We shouldn’t judge a book by its cover, but we do

Heba El-Sherif , Tuesday 9 Dec 2014

On the process through which book cover designers are chosen, design trends, the relationship between cover art and sales, and the role of writers throughout

AUC Press
From the cover of Women of Karantina by Nael ElToukhy, cartoon by Makhlouf. (Photo: Courtesy of AUC Press)

Imagine walking into a bookstore without a certain title or author in mind. Greeting you from across the room are rows of carefully chosen paperbacks, standing tightly on bookshelves raised to different heights. Bestsellers and frequent picks are laid out on a table, full and strategically placed to lure as many daily visitors as possible.

As a reader, your initial interaction with a book cover lasts only a few seconds, enough for you to scan the title, take in the design, colours and cover art before you decide whether or not to pick it up. Eight months earlier, a publisher somewhere bet on those fleeting seconds.

With around 750,000 new books entering the market every year, and not as many readers to catch up with the merry-go-round of texts, publishers find themselves racing to get it right.

From text to imagery

The process of book cover art at the American University in Cairo Press starts with a brief from Neil Hewison to one of the half a dozen designers the publishing house works with.

“We usually start by asking the author what they think would make a good cover… what kind of illustration they would recommend. That’s not to say we always follow their suggestion, but it’s always a good starting point,” Hewison, Associate Director for Editorial Programs, told Ahram Online.

In the case of translated novels, the only kind of fiction published by AUC Press, the translator’s considerations for the cover design are also taken into account.

At this stage, however, the designer and the writer do not meet individually, placing AUC Press as a mediator between text and imagery.

“You’ll find a lot of publishers, especially in the West, that won’t consult their authors at all on the cover design… the whole cover is the publisher’s business because it’s the packaging of the book that helps to sell it,” Hewison continues, confirming that the jacket is ultimately “a selling tool.”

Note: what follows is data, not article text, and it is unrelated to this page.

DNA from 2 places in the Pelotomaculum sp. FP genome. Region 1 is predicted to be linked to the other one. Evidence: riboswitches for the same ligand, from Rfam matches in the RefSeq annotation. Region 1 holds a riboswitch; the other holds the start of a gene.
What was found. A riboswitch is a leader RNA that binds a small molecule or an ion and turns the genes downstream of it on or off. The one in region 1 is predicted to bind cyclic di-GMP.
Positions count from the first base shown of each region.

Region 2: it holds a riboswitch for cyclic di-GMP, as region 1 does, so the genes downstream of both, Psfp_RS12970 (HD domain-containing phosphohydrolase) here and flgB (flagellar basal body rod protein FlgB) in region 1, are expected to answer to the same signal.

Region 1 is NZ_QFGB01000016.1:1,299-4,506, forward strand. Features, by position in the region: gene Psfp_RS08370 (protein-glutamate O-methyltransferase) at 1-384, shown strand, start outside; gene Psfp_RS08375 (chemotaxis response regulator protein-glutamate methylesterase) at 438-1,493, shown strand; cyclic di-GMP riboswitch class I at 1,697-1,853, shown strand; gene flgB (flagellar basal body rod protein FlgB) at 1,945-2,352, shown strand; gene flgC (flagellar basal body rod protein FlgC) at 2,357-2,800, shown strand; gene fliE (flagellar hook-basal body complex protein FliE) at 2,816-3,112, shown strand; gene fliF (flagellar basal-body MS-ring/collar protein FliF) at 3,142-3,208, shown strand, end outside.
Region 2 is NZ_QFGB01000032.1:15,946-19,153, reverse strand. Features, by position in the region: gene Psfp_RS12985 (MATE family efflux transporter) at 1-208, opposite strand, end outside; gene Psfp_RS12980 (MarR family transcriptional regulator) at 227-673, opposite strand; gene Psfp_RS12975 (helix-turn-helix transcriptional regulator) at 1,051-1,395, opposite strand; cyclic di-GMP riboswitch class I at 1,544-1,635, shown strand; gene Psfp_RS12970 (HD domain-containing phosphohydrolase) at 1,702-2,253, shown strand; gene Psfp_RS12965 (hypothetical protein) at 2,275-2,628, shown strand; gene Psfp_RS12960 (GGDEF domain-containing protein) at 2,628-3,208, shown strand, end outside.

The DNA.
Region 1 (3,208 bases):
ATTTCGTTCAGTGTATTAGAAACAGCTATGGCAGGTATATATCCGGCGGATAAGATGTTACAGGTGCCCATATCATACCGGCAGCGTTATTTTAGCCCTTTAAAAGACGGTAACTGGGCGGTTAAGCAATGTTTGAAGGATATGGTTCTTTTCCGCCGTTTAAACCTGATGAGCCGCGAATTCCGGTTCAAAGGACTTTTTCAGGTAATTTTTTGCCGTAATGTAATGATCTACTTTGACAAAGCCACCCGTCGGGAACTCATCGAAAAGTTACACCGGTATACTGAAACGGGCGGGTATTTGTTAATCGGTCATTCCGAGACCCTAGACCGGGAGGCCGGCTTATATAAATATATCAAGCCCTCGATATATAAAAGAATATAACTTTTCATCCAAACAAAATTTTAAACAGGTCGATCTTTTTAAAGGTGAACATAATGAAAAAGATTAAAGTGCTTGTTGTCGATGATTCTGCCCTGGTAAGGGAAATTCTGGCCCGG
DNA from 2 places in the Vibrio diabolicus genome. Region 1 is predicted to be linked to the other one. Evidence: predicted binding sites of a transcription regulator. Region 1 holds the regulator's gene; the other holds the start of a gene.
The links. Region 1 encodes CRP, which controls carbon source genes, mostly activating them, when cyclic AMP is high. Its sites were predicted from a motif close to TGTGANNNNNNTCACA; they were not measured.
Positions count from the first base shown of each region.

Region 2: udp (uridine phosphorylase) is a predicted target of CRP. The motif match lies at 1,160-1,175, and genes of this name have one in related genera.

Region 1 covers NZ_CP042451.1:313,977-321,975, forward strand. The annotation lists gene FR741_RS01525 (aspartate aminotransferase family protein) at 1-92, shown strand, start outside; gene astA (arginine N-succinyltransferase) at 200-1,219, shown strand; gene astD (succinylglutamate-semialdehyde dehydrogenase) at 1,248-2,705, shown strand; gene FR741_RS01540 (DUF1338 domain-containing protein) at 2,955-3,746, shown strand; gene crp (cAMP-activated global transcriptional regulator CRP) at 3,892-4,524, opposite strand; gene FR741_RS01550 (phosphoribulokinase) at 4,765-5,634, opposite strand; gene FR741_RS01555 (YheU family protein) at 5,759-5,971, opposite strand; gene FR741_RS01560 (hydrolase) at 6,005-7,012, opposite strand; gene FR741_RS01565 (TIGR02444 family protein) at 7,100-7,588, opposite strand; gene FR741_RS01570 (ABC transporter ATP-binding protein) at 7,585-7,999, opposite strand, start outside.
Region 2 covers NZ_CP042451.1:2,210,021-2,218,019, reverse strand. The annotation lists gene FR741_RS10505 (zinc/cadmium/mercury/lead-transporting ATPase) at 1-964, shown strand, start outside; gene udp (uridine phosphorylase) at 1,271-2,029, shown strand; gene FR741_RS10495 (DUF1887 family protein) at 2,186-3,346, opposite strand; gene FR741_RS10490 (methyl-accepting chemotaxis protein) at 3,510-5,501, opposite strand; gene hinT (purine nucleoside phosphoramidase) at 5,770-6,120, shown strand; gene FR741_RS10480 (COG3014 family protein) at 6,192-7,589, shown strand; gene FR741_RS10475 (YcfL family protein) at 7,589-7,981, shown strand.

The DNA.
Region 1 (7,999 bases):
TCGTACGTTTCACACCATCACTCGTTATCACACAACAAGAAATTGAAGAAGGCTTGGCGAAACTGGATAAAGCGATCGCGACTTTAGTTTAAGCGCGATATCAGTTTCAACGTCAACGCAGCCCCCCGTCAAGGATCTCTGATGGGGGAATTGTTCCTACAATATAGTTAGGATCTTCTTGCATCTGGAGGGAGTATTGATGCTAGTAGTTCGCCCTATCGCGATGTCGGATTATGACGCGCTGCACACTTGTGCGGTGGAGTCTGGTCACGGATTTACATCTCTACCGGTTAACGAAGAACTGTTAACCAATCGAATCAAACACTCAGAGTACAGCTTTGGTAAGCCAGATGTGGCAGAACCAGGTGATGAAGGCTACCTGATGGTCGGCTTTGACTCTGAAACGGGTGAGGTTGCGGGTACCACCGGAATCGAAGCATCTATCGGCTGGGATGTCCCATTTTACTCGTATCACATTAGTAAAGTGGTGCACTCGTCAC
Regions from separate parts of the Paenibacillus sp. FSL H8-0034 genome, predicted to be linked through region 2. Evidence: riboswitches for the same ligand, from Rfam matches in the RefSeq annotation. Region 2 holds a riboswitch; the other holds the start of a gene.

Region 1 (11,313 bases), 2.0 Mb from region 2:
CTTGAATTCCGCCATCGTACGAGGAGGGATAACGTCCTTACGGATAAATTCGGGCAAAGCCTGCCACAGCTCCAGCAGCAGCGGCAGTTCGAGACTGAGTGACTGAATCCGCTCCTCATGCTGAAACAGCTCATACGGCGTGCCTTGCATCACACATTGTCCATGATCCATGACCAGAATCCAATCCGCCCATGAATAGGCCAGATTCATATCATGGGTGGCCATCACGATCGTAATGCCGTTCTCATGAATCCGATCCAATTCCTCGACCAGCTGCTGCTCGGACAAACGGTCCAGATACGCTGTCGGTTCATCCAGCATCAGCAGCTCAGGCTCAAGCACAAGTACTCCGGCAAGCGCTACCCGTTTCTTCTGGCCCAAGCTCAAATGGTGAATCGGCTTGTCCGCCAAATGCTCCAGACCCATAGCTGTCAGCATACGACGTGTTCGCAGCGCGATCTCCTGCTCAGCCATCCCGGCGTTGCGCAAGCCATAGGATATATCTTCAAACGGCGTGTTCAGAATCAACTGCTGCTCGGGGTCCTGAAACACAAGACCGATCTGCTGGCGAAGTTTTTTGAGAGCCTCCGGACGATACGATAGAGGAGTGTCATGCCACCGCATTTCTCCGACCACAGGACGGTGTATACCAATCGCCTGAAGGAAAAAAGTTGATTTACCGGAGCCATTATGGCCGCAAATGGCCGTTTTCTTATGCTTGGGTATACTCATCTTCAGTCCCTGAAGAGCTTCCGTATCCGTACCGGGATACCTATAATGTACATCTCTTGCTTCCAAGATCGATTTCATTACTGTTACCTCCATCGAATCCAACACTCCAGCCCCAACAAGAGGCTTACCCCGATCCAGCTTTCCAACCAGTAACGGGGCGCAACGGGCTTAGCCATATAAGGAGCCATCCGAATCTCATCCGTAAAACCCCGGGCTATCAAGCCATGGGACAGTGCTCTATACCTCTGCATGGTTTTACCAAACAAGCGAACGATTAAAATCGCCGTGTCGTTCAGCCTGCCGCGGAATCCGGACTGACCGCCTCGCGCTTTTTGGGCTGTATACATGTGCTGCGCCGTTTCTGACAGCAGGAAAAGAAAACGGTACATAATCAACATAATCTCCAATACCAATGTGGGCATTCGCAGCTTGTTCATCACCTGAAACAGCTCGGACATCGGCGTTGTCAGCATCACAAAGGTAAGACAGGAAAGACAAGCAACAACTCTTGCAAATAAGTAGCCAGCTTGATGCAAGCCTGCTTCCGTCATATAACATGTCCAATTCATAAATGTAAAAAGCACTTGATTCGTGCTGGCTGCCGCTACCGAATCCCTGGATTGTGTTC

Decisions concerning covers take place at a weekly editorial meeting. Members from across all departments sit around the table to judge submissions by designers. But ultimately, the marketing and sales team holds a veto.

According to Hewison, “It’s their prerogative; they’re the ones that have to go out and sell the book… They have more or less the final say.”

But even after taking into account a wide range of opinions, publishers are not always satisfied with the outcome. “Six months after a book is published you can sit back and say: I got this wrong,” says Associate Director for Sales at AUC Press Trevor Naylor.

“You follow a route, you listen to what people say to you, you put it in the market place and then someone else will turn around and say: ‘why’d you do that, that’s horrible!’”

Readers’ reactions to book cover art may indeed be an individual matter, but Hewison does point out readability and uniqueness as two essential components for a good book cover.

“We’re either looking for something new and different, which will of course stand out, or we’re looking for something which will relate to other books that are already known.”

With a growing market for e-books, covers must also be assessed after being reduced to a tiny thumbnail on a screen.

“The one place you actually see books forever is online,” said Naylor, adding that the shelf life of a new book in a store is two to three weeks.

AUC Press
Photo: Courtesy of AUC Press

Who sets the trend?

Amr El-Kafrawy, a Cairo-based graphic designer who has produced covers for a number of leading publishing houses, explains that while the trend in the 1990s was set by veteran cartoonist Mohie El-Dine El-Labbad and his son Ahmed El-Labbad, today there is considerable influence from the West.